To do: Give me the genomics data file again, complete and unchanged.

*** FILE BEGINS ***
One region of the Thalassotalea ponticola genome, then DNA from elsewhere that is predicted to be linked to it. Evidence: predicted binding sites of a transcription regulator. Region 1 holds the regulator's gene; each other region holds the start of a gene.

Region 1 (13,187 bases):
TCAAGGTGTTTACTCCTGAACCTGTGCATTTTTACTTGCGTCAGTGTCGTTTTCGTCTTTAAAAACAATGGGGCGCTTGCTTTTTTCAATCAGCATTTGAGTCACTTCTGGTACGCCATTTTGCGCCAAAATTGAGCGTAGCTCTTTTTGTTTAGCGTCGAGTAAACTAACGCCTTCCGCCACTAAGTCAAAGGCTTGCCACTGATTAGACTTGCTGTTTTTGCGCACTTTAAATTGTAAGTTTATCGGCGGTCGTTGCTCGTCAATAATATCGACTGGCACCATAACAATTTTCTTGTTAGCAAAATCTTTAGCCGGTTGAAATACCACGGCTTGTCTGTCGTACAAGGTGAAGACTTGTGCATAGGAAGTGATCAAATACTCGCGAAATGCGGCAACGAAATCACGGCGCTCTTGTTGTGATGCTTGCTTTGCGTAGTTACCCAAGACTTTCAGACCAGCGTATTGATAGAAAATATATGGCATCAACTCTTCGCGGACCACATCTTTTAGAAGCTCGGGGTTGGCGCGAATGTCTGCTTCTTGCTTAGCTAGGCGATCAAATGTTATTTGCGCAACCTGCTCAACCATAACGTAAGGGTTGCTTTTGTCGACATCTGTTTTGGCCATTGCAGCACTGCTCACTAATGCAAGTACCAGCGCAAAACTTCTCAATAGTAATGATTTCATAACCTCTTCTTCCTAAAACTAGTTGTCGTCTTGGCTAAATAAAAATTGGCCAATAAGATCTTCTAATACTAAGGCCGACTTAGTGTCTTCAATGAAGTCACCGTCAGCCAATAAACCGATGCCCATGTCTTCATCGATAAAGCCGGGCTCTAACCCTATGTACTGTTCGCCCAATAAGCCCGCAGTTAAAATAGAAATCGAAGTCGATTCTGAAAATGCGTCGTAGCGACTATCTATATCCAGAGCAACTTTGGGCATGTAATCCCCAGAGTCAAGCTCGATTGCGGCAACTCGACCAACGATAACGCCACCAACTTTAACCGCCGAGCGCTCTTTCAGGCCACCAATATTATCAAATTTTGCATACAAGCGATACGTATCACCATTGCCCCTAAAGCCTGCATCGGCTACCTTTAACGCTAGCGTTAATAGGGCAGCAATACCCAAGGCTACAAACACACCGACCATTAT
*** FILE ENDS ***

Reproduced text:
One region of the Thalassotalea ponticola genome, then DNA from elsewhere that is predicted to be linked to it. Evidence: predicted binding sites of a transcription regulator. Region 1 holds the regulator's gene; each other region holds the start of a gene.

Region 1 (13,187 bases):
TCAAGGTGTTTACTCCTGAACCTGTGCATTTTTACTTGCGTCAGTGTCGTTTTCGTCTTTAAAAACAATGGGGCGCTTGCTTTTTTCAATCAGCATTTGAGTCACTTCTGGTACGCCATTTTGCGCCAAAATTGAGCGTAGCTCTTTTTGTTTAGCGTCGAGTAAACTAACGCCTTCCGCCACTAAGTCAAAGGCTTGCCACTGATTAGACTTGCTGTTTTTGCGCACTTTAAATTGTAAGTTTATCGGCGGTCGTTGCTCGTCAATAATATCGACTGGCACCATAACAATTTTCTTGTTAGCAAAATCTTTAGCCGGTTGAAATACCACGGCTTGTCTGTCGTACAAGGTGAAGACTTGTGCATAGGAAGTGATCAAATACTCGCGAAATGCGGCAACGAAATCACGGCGCTCTTGTTGTGATGCTTGCTTTGCGTAGTTACCCAAGACTTTCAGACCAGCGTATTGATAGAAAATATATGGCATCAACTCTTCGCGGACCACATCTTTTAGAAGCTCGGGGTTGGCGCGAATGTCTGCTTCTTGCTTAGCTAGGCGATCAAATGTTATTTGCGCAACCTGCTCAACCATAACGTAAGGGTTGCTTTTGTCGACATCTGTTTTGGCCATTGCAGCACTGCTCACTAATGCAAGTACCAGCGCAAAACTTCTCAATAGTAATGATTTCATAACCTCTTCTTCCTAAAACTAGTTGTCGTCTTGGCTAAATAAAAATTGGCCAATAAGATCTTCTAATACTAAGGCCGACTTAGTGTCTTCAATGAAGTCACCGTCAGCCAATAAACCGATGCCCATGTCTTCATCGATAAAGCCGGGCTCTAACCCTATGTACTGTTCGCCCAATAAGCCCGCAGTTAAAATAGAAATCGAAGTCGATTCTGAAAATGCGTCGTAGCGACTATCTATATCCAGAGCAACTTTGGGCATGTAATCCCCAGAGTCAAGCTCGATTGCGGCAACTCGACCAACGATAACGCCACCAACTTTAACCGCCGAGCGCTCTTTCAGGCCACCAATATTATCAAATTTTGCATACAAGCGATACGTATCACCATTGCCCCTAAAGCCTGCATCGGCTACCTTTAACGCTAGCGTTAATAGGGCAGCAATACCCAAGGCTACAAACACACCGACCATTAT